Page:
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Eleven dead in wave of Israeli airstrikes in Gaza

U.S. urges restraint to avoid civilian casualties

Gaza, injured
Two men carry an injured person in Gaza on Monday night.

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CNN's Chris Burns says Israel staged a series of retaliation attacks on Gaza
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GAZA CITY (CNN) -- The U.S. State Department cautioned Israel to avoid civilian casualties and collateral damage after five Israeli airstrikes that killed 11 people Monday in Gaza.

About 130 people were wounded in the attacks Monday, a day after Palestinians fired rockets from northern Gaza into southern Israel and killed three Israeli troops in an ambush in the West Bank.

"We urge the government of Israel to take all appropriate cautions to prevent the death and injury of innocent civilians and damage to civilian and humanitarian infrastructure," deputy spokesman J. Adam Ereli told CNN.

"We continue to make clear that while Israel has a right to defend itself, we remain concerned of the impact of its actions on innocent civilians, and we continue to reiterate that view."

Ereli added that the Bush administration also "reminds the Palestinians of their commitments to crack down on terror." He said officials at the U.S. Embassy in Tel Aviv were monitoring the situation.

A top Palestinian official on Tuesday called the airstrikes a "bloody massacre."

"We condemn in the strongest possible terms the bloody massacre that was committed in Gaza, and we urge the U.S. administration to condemn this vicious escalation and to stop this Israeli government from destroying any hope for peace and reconciliation," said chief Palestinian negotiator Saeb Erakat.

Palestinian security sources said the fifth attack Monday was at the same location as the first strike of the day, which Israel described as a weapons factory belonging to the Palestinian militant group Hamas.

It was not immediately clear whether anyone was killed or injured in the fifth strike. Israeli military sources said the latest attack was an effort to make sure the Hamas facility was destroyed.

Shortly before the fifth attack, an Israeli helicopter targeted a car in central Gaza in a strike that left eight dead and nearly 100 wounded, at least 15 of them critically, the Palestinian sources said. Palestinian security sources said one missile hit the car and another hit the street.

The other strikes targeted a van carrying Hamas militants and a two-room hut in a field that was used to store weapons, according to Israeli and Palestinian sources. Palestinian sources said no one was inside the hut and that there were no casualties.

The first three strikes of the day left three dead -- two of them members of the military wing of Hamas, Izzedine al Qassam -- and at least 31 wounded, according to Palestinian and Israeli sources.

Hamas later issued a leaflet vowing "unique and violent" revenge on Palestinian collaborators with Israel.

Izzedine al Qassam has admitted responsibility for terrorist attacks against Israeli civilians as well as attacks against the Israeli military. The U.S. State Department has labeled Hamas a terrorist organization.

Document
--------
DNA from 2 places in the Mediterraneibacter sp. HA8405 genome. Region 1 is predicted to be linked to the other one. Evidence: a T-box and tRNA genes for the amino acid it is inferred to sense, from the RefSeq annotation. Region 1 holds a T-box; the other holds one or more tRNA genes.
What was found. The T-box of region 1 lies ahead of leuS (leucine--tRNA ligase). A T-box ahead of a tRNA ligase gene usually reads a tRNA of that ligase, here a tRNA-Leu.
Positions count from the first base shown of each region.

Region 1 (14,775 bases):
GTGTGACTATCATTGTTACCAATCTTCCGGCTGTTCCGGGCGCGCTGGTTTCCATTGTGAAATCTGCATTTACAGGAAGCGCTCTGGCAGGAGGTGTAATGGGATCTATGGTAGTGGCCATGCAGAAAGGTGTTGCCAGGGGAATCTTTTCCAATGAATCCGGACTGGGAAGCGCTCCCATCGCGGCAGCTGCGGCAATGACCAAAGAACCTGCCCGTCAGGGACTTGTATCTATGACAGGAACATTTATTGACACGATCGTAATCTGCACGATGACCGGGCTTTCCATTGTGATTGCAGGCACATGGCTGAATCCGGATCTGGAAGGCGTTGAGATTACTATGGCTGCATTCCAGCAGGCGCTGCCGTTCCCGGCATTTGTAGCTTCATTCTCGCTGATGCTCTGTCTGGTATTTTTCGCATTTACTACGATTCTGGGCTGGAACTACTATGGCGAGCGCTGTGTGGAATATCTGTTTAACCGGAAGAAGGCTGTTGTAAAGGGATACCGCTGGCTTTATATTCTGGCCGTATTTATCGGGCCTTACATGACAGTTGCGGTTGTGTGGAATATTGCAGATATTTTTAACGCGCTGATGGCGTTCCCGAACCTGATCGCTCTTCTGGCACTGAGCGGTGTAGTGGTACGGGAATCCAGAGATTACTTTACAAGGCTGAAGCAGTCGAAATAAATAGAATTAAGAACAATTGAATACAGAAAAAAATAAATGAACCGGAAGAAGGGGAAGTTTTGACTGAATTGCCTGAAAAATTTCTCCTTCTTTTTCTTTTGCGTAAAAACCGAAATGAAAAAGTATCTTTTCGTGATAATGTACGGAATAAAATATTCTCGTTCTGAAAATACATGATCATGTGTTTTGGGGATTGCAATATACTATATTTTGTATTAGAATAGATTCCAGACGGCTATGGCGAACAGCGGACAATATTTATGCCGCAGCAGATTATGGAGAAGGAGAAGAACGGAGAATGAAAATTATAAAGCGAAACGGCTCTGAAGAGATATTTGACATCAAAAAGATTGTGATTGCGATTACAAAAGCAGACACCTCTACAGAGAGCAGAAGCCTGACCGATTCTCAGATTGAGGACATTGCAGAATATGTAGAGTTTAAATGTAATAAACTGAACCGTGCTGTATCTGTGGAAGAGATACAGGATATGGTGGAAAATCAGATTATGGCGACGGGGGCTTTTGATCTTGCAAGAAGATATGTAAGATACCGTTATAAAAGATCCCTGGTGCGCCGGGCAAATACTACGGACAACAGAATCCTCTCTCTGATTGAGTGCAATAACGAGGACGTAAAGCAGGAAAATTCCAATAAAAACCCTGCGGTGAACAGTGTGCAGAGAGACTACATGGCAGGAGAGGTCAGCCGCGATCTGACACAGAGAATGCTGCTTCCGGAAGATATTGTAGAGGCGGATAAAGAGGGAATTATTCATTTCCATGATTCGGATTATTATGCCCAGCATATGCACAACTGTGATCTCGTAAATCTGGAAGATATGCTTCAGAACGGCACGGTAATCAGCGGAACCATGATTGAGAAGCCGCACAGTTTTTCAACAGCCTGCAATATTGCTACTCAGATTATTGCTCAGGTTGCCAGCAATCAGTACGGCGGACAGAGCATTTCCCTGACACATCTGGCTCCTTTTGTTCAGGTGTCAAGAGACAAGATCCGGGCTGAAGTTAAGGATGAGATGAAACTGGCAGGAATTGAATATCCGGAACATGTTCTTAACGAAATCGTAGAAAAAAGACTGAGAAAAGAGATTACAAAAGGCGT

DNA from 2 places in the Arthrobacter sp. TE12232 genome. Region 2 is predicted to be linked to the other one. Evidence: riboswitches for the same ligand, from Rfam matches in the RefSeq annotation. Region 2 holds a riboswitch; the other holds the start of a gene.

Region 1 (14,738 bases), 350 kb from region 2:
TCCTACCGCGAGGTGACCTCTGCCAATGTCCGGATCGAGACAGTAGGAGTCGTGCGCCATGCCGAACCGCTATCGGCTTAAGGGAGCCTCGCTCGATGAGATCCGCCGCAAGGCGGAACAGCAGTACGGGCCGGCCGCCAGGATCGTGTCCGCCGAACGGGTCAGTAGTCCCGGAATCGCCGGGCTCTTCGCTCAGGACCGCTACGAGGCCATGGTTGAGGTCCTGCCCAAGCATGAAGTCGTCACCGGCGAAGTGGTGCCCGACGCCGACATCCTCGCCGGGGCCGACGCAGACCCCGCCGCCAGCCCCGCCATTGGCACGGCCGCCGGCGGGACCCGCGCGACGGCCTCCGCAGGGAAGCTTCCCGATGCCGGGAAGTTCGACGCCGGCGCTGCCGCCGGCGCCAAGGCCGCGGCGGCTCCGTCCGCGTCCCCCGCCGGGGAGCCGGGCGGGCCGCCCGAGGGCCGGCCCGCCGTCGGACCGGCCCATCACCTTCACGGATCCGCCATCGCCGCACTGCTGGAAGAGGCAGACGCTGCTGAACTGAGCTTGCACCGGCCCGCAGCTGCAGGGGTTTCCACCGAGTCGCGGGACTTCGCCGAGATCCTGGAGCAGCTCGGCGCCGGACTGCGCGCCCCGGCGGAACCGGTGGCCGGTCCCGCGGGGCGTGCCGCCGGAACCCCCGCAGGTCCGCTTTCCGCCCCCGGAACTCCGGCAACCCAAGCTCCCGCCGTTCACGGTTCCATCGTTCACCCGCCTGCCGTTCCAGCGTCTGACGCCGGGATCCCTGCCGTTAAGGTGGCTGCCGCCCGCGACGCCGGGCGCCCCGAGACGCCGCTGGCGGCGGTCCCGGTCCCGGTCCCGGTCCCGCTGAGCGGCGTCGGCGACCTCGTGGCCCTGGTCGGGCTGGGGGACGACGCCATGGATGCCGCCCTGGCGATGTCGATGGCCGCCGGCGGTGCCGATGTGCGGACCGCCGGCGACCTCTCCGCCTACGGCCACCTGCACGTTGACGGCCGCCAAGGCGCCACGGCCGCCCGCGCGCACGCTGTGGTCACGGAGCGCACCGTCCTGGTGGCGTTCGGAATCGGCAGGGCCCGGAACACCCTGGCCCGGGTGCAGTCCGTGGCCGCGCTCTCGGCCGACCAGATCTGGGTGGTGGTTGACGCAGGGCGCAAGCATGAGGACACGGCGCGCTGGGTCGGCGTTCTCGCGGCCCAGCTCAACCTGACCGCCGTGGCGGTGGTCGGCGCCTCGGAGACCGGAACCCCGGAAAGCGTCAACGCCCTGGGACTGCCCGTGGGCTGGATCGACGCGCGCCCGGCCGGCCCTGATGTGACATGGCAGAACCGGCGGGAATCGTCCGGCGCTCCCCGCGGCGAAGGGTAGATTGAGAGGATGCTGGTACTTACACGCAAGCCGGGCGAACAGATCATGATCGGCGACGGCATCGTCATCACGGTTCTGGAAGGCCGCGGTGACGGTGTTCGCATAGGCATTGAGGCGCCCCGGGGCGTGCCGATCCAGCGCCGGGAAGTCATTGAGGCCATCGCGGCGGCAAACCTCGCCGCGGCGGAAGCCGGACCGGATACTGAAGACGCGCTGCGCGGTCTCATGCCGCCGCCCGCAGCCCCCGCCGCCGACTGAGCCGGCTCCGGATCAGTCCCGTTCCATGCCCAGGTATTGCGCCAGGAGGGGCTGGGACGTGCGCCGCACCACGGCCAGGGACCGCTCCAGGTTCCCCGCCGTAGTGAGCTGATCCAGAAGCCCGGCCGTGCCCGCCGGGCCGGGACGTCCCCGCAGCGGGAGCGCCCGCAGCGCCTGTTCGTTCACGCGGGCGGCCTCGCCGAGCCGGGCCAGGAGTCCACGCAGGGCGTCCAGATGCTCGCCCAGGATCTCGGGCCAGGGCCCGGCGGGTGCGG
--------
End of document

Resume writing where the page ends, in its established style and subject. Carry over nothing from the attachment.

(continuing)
Americans warned to leave Gaza

Palestinians gather Monday around a Gaza City building destroyed in an Israeli airstrike.
Palestinians gather Monday around a Gaza City building destroyed in an Israeli airstrike.

In Washington, the State Department warned Americans in Gaza to leave the area Monday amid concerns for security.

The State Department had already warned against travel to Israel, the West Bank and Gaza, but the advisory issued Monday night cited the bombing of a U.S. convoy in Gaza last week, which killed three Americans working for the U.S. Embassy in Tel Aviv, and said the possibility of future attacks against U.S. interests are a concern.

"Ongoing violence has caused numerous civilian deaths and injuries, including to some American tourists, students and residents, as well as to U.S. Mission personnel," the advisory said.

"The potential for further terrorist acts remains high. The situation in Israel, Jerusalem, Gaza and the West Bank remains extremely volatile with continuing terrorist attacks, confrontations and clashes."

The few U.S. citizens in Gaza include nongovernmental organization workers.

Mortars fired at Jewish settlements

Hours after the first wave of Israeli airstrikes Monday, two mortar shells were fired at the Jewish settlement of Gush Katif in Gaza, and one Qassam rocket was fired from Gaza into Israel, the IDF said. Later, another Qassam rocket was fired at Israel, and a mortar shell was fired at an IDF post in Gaza. No injuries were reported in those attacks.

Palestinian Prime Minister Ahmed Qorei condemned the strikes by Israeli warplanes and helicopters, and renewed his call for a cease-fire between Israel and Palestinian militants.

In an address Monday to the Knesset, Israeli Prime Minister Ariel Sharon said the IDF "will carry on efforts to catch terrorists and foil terrorist attacks."

The Israeli attacks came a day after eight Palestinian Qassam rockets were launched from northern Gaza into Sderot in southern Israel. There were no reports of injuries.

Just hours after Sunday's launches, gunmen killed three Israeli soldiers and wounded a fourth in an ambush on an army patrol in the West Bank.

The attack occurred about 7 p.m. Sunday (1 p.m. EDT) in the Palestinian village of Ein Yabrud, about three miles (five kilometers) northeast of Ramallah, an IDF spokesman said.


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